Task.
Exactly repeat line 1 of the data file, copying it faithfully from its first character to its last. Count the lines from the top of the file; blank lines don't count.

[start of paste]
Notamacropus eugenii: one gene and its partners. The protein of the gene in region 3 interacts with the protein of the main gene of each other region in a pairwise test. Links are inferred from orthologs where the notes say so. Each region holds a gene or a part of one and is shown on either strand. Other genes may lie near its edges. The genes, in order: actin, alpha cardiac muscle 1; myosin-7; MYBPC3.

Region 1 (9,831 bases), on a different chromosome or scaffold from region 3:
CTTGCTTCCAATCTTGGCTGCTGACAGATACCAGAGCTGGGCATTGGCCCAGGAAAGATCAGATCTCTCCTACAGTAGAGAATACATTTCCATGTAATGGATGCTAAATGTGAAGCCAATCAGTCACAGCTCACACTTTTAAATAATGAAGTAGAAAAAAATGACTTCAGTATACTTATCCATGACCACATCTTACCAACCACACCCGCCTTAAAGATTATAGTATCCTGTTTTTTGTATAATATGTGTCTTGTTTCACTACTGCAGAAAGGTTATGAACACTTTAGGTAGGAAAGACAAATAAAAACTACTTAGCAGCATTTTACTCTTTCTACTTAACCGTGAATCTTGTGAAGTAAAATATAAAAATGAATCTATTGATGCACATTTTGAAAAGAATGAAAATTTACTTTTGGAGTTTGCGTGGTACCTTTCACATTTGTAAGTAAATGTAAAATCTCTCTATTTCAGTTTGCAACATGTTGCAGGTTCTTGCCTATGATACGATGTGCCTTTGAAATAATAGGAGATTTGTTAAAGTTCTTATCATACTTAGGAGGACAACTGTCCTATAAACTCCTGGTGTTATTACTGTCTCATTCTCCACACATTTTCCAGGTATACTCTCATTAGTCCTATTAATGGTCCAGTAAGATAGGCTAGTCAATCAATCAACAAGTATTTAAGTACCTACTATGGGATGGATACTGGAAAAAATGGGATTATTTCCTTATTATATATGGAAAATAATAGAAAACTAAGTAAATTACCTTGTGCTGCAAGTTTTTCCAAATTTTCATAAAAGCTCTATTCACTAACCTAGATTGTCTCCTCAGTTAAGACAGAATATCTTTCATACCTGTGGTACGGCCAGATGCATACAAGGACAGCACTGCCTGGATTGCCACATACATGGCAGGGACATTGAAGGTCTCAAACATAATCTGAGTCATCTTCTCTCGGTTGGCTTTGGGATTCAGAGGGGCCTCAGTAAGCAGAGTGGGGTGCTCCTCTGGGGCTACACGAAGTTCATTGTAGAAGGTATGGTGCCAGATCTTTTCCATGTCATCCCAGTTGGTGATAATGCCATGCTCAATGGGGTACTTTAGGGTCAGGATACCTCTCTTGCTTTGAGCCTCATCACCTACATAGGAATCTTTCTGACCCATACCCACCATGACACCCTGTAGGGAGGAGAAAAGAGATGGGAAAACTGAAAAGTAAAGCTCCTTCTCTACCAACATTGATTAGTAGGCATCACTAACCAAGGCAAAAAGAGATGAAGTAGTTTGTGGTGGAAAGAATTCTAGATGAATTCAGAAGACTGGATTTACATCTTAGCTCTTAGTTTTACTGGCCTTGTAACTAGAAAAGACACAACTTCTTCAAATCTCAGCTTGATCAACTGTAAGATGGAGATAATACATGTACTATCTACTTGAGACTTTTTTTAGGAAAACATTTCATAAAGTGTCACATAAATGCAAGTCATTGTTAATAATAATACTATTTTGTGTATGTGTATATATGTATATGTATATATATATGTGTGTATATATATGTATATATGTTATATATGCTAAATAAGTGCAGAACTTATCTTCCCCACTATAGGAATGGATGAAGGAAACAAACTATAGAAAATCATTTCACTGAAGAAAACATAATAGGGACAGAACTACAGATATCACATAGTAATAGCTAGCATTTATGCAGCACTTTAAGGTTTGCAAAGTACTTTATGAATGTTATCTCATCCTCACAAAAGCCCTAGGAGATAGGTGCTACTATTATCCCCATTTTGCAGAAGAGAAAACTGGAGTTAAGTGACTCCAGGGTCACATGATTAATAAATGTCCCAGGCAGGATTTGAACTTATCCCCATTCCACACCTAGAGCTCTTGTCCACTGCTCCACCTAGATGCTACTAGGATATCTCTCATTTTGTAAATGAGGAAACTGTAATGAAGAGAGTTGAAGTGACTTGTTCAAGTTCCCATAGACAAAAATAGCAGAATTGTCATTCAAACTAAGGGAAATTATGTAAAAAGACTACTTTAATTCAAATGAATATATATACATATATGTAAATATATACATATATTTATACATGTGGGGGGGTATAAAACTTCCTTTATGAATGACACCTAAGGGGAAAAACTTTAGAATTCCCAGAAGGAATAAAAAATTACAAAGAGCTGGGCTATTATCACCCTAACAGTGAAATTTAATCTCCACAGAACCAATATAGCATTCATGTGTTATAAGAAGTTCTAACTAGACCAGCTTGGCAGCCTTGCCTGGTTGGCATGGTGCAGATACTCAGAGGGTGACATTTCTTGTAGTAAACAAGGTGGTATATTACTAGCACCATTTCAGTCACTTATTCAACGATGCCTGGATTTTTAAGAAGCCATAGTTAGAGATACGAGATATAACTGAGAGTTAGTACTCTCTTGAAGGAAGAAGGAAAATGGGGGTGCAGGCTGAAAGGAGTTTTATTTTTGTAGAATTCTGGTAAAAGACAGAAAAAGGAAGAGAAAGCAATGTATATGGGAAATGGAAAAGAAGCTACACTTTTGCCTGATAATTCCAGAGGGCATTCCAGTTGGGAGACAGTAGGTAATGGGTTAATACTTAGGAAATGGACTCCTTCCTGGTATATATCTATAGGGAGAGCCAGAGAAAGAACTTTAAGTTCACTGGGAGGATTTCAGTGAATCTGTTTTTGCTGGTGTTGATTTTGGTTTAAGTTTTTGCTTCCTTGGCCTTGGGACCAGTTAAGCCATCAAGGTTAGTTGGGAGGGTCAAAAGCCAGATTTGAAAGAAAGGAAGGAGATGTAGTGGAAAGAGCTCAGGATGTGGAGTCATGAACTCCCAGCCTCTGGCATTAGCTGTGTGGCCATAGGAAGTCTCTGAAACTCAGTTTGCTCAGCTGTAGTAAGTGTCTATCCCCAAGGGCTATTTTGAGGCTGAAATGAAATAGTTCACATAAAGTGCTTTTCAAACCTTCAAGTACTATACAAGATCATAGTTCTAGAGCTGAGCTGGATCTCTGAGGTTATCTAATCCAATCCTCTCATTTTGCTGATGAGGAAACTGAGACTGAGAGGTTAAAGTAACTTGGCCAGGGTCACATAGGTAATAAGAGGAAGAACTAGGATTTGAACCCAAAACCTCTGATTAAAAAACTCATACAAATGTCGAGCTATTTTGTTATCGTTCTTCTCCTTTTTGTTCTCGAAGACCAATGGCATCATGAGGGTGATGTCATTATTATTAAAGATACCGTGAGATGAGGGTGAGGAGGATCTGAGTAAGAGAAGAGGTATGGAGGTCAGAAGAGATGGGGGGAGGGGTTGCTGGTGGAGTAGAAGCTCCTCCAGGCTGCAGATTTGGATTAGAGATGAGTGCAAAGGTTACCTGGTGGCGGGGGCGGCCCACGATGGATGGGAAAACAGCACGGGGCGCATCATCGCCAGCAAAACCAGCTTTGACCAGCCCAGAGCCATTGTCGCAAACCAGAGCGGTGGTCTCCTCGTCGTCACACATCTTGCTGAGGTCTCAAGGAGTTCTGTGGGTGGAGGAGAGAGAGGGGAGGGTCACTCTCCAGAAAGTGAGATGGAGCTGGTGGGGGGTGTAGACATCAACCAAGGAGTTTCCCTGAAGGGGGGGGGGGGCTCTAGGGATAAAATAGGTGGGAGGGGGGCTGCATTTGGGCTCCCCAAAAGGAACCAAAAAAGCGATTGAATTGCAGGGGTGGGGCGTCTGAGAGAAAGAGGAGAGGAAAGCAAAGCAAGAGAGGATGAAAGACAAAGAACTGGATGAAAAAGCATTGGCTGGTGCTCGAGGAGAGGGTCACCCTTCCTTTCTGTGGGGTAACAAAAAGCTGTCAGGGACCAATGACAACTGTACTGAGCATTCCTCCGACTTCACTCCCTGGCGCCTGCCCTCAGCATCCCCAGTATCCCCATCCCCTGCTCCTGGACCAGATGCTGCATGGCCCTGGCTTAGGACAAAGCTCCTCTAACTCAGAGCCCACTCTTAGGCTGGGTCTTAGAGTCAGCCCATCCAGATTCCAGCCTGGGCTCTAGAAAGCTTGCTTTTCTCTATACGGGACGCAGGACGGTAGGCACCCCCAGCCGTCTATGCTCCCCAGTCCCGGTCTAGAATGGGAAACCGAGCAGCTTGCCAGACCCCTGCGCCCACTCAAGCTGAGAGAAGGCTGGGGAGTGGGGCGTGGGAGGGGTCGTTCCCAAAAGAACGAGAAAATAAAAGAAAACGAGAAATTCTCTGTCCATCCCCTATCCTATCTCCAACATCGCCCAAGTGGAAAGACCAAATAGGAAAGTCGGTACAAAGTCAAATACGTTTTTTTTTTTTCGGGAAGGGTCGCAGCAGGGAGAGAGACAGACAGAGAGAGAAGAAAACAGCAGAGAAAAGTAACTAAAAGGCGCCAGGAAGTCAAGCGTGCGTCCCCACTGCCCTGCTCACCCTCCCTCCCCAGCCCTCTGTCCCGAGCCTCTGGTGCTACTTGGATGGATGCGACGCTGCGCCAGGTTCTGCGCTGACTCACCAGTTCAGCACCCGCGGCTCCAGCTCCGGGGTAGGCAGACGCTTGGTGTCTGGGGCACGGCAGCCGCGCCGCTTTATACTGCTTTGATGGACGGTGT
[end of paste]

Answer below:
Notamacropus eugenii: one gene and its partners. The protein of the gene in region 3 interacts with the protein of the main gene of each other region in a pairwise test. Links are inferred from orthologs where the notes say so. Each region holds a gene or a part of one and is shown on either strand. Other genes may lie near its edges. The genes, in order: actin, alpha cardiac muscle 1; myosin-7; MYBPC3.